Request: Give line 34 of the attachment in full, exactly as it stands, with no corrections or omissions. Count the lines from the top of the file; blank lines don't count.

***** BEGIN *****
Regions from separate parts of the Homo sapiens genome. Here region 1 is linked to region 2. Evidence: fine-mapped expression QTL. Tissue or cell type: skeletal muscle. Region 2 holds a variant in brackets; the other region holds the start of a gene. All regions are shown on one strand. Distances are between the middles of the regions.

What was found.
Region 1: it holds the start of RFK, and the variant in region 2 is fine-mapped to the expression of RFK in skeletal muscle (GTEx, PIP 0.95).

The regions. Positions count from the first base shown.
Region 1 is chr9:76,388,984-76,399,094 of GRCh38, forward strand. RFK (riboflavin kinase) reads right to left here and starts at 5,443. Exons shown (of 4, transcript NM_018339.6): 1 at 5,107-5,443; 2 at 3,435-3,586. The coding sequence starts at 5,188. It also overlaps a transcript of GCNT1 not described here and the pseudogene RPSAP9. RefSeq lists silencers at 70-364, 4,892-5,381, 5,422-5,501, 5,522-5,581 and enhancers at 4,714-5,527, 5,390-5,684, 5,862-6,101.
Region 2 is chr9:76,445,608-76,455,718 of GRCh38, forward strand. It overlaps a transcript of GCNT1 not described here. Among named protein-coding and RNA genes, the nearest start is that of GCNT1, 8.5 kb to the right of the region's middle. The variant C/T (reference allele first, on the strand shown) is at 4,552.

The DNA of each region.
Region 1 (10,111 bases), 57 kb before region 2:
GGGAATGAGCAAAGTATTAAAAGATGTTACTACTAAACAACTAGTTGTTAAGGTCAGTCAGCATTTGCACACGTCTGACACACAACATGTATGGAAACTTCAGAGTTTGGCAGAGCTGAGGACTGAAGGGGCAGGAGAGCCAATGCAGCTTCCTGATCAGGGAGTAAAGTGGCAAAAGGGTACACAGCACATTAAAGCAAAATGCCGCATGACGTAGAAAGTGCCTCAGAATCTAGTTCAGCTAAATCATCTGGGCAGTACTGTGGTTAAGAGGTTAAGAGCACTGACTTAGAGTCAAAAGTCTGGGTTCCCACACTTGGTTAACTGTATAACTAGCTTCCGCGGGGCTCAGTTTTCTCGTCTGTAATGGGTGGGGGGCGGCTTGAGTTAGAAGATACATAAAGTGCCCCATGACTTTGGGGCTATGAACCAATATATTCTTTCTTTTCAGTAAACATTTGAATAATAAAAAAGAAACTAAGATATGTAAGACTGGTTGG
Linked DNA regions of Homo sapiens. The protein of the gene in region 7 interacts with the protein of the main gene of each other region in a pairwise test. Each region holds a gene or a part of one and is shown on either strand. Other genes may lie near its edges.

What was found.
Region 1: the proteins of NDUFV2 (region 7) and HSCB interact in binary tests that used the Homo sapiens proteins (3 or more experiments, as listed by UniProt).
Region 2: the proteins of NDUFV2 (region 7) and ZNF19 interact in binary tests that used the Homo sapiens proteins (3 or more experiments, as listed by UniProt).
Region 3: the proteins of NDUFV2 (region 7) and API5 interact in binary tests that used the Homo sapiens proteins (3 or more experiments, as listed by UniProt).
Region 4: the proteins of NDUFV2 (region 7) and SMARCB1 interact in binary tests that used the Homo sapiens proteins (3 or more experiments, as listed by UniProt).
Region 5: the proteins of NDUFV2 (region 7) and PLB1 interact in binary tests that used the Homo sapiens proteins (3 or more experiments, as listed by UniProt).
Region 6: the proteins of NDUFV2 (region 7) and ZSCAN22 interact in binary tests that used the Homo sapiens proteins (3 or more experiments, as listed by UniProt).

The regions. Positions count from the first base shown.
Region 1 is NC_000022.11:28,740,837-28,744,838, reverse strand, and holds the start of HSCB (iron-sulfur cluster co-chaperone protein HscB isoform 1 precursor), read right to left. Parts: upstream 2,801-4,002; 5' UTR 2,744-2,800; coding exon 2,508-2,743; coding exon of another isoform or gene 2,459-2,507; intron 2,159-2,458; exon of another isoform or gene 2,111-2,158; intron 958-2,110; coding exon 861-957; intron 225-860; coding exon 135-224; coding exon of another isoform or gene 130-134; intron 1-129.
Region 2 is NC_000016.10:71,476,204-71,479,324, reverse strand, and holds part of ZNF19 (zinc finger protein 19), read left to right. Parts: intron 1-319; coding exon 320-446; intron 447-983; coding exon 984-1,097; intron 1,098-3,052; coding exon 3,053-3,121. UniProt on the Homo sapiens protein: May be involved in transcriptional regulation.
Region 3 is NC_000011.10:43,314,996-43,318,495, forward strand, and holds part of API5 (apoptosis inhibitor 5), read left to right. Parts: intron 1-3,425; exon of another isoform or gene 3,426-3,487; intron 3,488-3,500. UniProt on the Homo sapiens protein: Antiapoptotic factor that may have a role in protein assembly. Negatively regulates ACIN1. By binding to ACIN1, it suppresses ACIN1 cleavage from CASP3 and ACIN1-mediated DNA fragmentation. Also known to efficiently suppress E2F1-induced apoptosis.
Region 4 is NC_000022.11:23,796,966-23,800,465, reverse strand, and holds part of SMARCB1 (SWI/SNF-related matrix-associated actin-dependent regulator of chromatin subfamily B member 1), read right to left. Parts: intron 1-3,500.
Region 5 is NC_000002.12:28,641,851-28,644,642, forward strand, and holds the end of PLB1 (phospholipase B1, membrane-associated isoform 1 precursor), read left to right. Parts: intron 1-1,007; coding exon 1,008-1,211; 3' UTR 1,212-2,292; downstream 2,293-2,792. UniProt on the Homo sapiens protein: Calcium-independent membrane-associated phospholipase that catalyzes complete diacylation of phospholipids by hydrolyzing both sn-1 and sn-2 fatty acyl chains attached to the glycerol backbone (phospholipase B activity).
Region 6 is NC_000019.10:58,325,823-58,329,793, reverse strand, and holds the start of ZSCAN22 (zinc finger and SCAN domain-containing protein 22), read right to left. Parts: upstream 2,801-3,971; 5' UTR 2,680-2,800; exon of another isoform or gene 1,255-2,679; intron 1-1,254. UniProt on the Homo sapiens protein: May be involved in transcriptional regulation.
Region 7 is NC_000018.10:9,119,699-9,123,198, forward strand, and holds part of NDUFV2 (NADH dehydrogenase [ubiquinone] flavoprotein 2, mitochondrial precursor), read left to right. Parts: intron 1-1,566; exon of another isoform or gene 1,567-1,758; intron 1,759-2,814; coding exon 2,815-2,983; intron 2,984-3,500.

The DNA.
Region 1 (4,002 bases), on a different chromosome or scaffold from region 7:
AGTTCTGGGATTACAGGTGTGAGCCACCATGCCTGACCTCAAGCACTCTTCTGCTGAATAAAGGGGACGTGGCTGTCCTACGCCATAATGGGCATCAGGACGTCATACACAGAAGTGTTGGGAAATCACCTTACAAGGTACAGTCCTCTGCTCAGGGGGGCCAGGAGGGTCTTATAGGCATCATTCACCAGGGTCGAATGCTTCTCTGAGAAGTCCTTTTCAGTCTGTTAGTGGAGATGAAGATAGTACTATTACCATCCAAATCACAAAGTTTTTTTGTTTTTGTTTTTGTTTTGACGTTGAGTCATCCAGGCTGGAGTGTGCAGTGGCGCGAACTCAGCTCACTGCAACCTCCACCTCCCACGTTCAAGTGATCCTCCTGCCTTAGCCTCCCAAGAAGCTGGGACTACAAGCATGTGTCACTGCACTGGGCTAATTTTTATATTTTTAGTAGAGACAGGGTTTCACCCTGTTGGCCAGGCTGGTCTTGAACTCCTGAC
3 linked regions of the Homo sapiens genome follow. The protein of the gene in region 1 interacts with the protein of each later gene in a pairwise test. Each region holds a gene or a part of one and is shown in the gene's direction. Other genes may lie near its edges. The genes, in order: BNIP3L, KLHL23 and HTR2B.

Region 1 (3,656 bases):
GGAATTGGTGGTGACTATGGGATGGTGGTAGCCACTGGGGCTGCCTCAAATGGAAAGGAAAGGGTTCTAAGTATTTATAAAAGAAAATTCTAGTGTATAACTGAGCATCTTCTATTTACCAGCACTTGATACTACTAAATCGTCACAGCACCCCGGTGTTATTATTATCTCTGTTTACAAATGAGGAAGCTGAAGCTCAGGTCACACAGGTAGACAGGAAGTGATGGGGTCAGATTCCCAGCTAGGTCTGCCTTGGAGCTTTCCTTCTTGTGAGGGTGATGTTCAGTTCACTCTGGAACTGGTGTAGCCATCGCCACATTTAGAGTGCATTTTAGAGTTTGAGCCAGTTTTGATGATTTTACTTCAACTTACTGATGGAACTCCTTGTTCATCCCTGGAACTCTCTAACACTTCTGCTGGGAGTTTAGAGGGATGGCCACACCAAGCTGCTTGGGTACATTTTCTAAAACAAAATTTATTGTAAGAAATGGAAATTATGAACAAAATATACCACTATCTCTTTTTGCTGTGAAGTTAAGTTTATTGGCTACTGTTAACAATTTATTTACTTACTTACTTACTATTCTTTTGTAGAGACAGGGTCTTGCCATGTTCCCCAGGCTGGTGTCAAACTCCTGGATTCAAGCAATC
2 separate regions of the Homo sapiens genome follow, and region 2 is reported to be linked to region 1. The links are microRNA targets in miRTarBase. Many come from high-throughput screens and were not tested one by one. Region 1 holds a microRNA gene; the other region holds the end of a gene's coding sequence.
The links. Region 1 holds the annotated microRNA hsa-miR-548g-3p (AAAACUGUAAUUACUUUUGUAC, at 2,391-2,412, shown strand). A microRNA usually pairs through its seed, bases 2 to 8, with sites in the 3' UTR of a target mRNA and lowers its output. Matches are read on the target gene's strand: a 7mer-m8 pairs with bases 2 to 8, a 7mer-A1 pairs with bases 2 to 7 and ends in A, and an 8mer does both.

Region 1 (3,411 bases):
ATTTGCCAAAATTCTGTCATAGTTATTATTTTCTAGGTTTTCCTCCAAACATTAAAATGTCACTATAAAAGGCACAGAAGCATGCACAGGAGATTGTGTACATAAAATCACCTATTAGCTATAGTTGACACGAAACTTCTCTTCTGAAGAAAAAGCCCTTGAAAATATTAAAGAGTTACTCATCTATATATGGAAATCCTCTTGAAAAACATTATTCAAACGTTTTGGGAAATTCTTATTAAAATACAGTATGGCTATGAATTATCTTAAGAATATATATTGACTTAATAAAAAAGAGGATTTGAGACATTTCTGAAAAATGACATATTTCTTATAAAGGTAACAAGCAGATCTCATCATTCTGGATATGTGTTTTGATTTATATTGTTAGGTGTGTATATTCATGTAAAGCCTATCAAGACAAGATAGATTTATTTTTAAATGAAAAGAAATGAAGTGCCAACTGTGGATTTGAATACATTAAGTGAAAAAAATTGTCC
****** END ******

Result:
Region 1 (3,411 bases):